By Josephine Victoria Yam, J.D., LLM.
2019 April 2
Read time: 2 minutes
“Our tolerance for any such lack of empathy needs to be zero,” wrote Jeff Bezos, Amazon CEO and Founder, in a memo to his 180,000 employees.
Bezos was reacting to the scathing New York Times article that described "how workers are encouraged to tear apart one another’s ideas in meetings, toil long and late… The internal phone directory instructs colleagues on how to send secret feedback to one another’s bosses. Employees say it is frequently used to sabotage others.”
At Amazon, the culture is ferocious and cut-throat. For those who survive it, the top-shelf Amazonians, it is a badge of honour.
But Amazon's lack of workplace empathy is more common than we think. According to a Harvard Business Review article, lack of workplace empathy is prevalent in many organizations. And especially among their middle managers and senior executives. This is particularly troubling because they’re the ones who wield the greatest influence in organizations.
It's the ability to deeply understand and experience the thoughts and feelings of another. It involves not just thinking but actually seeing the world with different lenses.
“Empathy is a business imperative that leads to tangible bottom line impact,” declares the 2019 State of Workplace Empathy Report. Empathy is necessary to retain and engage top talent as part of a diverse and inclusive workplace culture.
There is a very strong business case for workplace empathy:
One way is by supporting employee volunteering.
One research study reported a direct correlation between volunteerism and empathy. Individuals who volunteer develop higher levels of empathy than those who do not.
In other words, volunteering breeds empathy. And empathy is a necessary ingredient for a diverse and inclusive workplace culture to thrive.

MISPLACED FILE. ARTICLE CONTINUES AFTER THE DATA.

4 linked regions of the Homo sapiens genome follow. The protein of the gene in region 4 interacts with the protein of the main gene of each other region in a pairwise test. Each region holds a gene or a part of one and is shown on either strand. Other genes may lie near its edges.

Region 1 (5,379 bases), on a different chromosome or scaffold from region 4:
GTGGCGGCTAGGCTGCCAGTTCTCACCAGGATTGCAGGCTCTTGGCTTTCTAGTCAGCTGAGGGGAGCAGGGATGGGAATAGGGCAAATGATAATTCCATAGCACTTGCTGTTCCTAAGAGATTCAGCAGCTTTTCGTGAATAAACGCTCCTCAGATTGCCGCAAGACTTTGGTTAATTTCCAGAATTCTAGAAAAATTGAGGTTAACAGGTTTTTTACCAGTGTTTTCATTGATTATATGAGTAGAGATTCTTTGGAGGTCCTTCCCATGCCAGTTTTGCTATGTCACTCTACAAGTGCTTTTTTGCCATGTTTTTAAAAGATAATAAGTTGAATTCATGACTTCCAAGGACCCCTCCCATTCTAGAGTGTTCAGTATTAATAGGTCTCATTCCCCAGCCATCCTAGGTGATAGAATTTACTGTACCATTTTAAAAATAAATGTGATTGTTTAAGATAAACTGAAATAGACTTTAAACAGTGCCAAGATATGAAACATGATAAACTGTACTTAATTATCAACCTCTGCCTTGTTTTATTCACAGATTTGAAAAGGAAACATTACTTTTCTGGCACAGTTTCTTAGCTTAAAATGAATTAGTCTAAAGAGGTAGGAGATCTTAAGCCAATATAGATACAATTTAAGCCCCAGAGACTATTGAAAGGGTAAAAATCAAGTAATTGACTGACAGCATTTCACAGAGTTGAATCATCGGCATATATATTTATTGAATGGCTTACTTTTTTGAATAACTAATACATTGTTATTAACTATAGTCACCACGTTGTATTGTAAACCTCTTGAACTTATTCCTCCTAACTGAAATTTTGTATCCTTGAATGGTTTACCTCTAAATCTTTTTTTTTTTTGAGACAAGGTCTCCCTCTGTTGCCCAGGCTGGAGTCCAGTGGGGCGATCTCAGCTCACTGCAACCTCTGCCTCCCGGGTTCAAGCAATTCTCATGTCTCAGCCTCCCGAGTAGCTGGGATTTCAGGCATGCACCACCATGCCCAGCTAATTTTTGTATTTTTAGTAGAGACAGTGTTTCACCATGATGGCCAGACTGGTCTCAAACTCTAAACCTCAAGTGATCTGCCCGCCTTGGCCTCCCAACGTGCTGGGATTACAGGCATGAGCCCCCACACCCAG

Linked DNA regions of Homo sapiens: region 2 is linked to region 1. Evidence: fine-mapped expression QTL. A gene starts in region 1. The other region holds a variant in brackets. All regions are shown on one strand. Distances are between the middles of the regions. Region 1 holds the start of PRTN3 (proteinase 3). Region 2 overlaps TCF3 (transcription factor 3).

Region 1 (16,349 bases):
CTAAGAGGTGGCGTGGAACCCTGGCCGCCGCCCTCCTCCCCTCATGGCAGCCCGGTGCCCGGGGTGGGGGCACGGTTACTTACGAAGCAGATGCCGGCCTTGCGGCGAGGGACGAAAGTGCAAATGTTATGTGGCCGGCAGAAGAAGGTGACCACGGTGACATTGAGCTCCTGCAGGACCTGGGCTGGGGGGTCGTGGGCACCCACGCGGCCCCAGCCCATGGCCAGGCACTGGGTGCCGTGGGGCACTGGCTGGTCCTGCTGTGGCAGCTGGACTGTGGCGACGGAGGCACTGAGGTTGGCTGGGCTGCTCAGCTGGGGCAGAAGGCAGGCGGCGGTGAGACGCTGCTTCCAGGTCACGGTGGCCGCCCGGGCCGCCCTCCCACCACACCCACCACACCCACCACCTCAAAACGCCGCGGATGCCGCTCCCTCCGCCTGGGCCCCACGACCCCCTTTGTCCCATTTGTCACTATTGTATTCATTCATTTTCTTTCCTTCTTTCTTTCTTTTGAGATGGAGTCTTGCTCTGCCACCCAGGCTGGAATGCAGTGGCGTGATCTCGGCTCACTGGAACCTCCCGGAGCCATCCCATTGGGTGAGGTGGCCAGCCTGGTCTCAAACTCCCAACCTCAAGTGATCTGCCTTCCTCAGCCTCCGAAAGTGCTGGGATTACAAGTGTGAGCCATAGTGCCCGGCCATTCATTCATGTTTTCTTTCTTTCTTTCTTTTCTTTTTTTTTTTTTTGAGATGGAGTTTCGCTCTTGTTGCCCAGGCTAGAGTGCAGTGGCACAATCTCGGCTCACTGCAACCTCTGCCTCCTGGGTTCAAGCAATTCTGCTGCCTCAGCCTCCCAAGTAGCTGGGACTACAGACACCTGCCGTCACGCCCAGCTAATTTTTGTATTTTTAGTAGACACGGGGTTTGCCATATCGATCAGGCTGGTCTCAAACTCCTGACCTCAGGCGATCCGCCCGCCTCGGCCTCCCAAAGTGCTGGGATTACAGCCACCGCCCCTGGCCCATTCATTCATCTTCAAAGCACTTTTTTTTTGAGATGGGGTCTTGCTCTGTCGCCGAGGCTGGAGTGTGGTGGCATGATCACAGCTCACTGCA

For example, many of our corporate clients leverage our Board Matching Programs so that their employees can experientially develop empathy while serving on nonprofit boards. They believe that empathy is one of the most crucial leadership skills to succeed in today's global economy.
The 2018 Better World Leadership Report stated that 83% of employees serving on boards report a deeper understanding of the challenges facing people who live in different circumstances. When employees work together with diverse people towards a shared mission, they develop trust, understanding and empathy. They open their minds to fresh ideas, new mental models and novel perspectives. They create new experiences and break down the stereotypes they’ve had in their minds.
The great news is that employees bring back this enhanced appreciation for diversity when they return to the office. They develop greater empathy and trust towards their diverse office colleagues. This increases employee engagement and retention.
When your organization supports employee volunteering, it creates a culture that's caring, collaborative and compassionate. One that allows employees to grow, thrive and bring their whole selves to work. One that enables them to be creative, to innovate and to flourish.
Far from the ferocious and cut-throat competition that is Amazon's, your organization's empathetic workplace culture will be a true badge of honour that all your fully engaged employees can be proud of.